A dating app that primarily caters to gay and bisexual men was slammed for sending notifications some users considered tone-deaf.
According to Pink News, Jack'd was criticized Monday night after its users received a notification that read "All Waves Matter."
Like other similar hook-up apps, a wave is a virtual signal users send to other members they are interested in or want attention from.
But Jack'd, which touts itself on its website as being the "most diverse community for gay, bi, trans, and queer people," rubbed many of its diverse users the wrong way with the use of the phrase.
Many interpreted the app's latest notification as a play on the anti-Black Lives Matter movement's slogan "All Lives Matter."
Although the Director of the University of California Humanities Research Institute—David Theo Goldberg—said "All Lives Matter," was "a truism," and "a given," he argued:
"The universalizing politics of 'All lives matter' is one of racial dismissal, ignoring, and denial."
Many users of Jack'd are people of color—roughly 80%, according to Out.
@shmerpyderp @jackd How did they think this was cute? https://t.co/oxTiwmyeWT— CAR•MINE 💛 (@CAR•MINE 💛) 1615264243.0
@carminedavis @jackd It’s time to leave that app where it belongs. https://t.co/R5mo7hBcK6— 𝚄𝚜𝚜𝚢 𝙶𝚞𝚜𝚜𝚢 𝙼𝚢 𝙱𝚞𝚜𝚜𝚢. (@𝚄𝚜𝚜𝚢 𝙶𝚞𝚜𝚜𝚢 𝙼𝚢 𝙱𝚞𝚜𝚜𝚢.) 1615266146.0
Jack'd responded to the controversy with an apology. However, they claimed not to know how the push notifications were sent out.
"Hey everyone, we saw the notification too… and we're working on getting to the bottom of how this happened. In the meantime, we are sincerely sorry. That statement is not, nor has it ever been our stance on the matter. #BLM."
Hey everyone, we saw the notification too...and we’re working on getting to the bottom of how this happened. In the… https://t.co/8grVvaUDUx— Jack’d (@Jack’d) 1615260925.0
Jack'd user Kodi Seaton—who goes by @Grindrwhileblk on Twitter—wrote:
"Brands need to stop trying to be so f'king cute when it comes to social issues. Period."
In a follow-up tweet, Seaton added:
"WHAT HAPPENED was this message was proposed, vetted and approved by a tone deaf team."
"You weren't hacked. It was a conscious decision. Stop playing in people's faces."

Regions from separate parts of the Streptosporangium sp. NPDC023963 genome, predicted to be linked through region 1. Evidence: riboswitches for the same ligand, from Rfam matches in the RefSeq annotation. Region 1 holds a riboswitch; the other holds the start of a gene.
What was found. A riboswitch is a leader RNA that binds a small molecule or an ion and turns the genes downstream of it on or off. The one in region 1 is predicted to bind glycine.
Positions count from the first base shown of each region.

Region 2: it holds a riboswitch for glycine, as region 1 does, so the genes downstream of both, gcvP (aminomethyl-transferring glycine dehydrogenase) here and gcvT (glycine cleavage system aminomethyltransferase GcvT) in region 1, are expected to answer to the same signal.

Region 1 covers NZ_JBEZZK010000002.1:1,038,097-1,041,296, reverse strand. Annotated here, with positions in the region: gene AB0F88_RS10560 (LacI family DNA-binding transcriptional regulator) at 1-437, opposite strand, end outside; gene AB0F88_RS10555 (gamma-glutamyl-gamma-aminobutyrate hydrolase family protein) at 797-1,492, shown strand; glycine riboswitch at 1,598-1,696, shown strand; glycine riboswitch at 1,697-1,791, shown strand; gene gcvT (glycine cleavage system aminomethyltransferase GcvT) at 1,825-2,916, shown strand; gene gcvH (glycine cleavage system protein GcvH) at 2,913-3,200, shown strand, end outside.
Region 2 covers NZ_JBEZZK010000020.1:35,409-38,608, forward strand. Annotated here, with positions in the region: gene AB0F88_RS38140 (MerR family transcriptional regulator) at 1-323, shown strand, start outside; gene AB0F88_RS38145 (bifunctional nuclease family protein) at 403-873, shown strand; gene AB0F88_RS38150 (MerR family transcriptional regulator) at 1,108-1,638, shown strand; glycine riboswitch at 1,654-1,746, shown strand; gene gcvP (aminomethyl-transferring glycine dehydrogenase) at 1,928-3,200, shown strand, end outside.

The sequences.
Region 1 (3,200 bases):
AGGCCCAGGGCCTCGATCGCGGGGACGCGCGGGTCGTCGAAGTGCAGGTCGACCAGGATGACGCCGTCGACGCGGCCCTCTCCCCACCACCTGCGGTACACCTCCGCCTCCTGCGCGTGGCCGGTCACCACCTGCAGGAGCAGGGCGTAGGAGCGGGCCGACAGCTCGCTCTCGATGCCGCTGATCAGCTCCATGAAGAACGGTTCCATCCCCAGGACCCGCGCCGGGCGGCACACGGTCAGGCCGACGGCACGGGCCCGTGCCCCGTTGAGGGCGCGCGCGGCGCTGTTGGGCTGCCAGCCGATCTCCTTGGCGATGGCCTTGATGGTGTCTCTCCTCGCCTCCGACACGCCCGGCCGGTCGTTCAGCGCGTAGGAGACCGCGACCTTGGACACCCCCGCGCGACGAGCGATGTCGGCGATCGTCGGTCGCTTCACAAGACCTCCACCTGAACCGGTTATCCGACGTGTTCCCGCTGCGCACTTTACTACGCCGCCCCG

Later, Seaton posted a message that read "Casual corporate racism is the thief of Black joy" and accompanied it with the following tweet:
"It was all good an hour ago and now I get to bed pissed because @jackd showed their a**. One of the joys of being Black: Companies use your ethnicity for attention, clicks and headlines."
It appeared he was later blocked by the dating app.
The next day, Seaton tweeted:
"I got blocked on @jackd's Instagram for VALID comments/thoughts/questions. Where's the accountability, y'all?"
I got blocked on @jackd's Instagram for VALID comments/thoughts/questions. Where's the accountability, y'all?… https://t.co/6RqaVwjjJn— grindrwhileblack (@grindrwhileblack) 1615316061.0
Nothing says “I handle valid criticism well" like blocking a Black voice. https://t.co/x4FNVfmNUu— grindrwhileblack (@grindrwhileblack) 1615316335.0
Jack'd addressed the backlash and issued the following statement.
"We want to unconditionally apologise to our members for this push notification."
"The writing process for marketing communications at Jack'd involves brainstorming, workshopping, and approval before messages are sent.
"In the case of this notification, a brainstorming session, which included Black and POC team members, was held several weeks prior with the intent of coming up with messages that celebrated a sociopolitical movement we value within our community, Black Lives Matter, that was inclusive of all Black lives."
"This draft should have been disqualified during this session, but was mistakenly added to a list of approved messages."
The Jack'd team put a stop to the notifications three hours after the first one was sent out when they "recognized the error in its inclusion and delivery."
The team concluded their statement with:
"Moving forward, we are working to ensure that our entire team has a common understanding of the sociopolitical issues affecting all of our global members."
Similar location-based gay dating apps like Grindr and Scruff help users find dates by enabling filters for age, height, relationship status, and weight—and on some of the apps—ethnicity.
But in June 2020, Perry Street Software—the parent company of Jack'd and Scruff—announced they would remove their ethnic filters as an act of solidarity with the Black Lives Matter movement.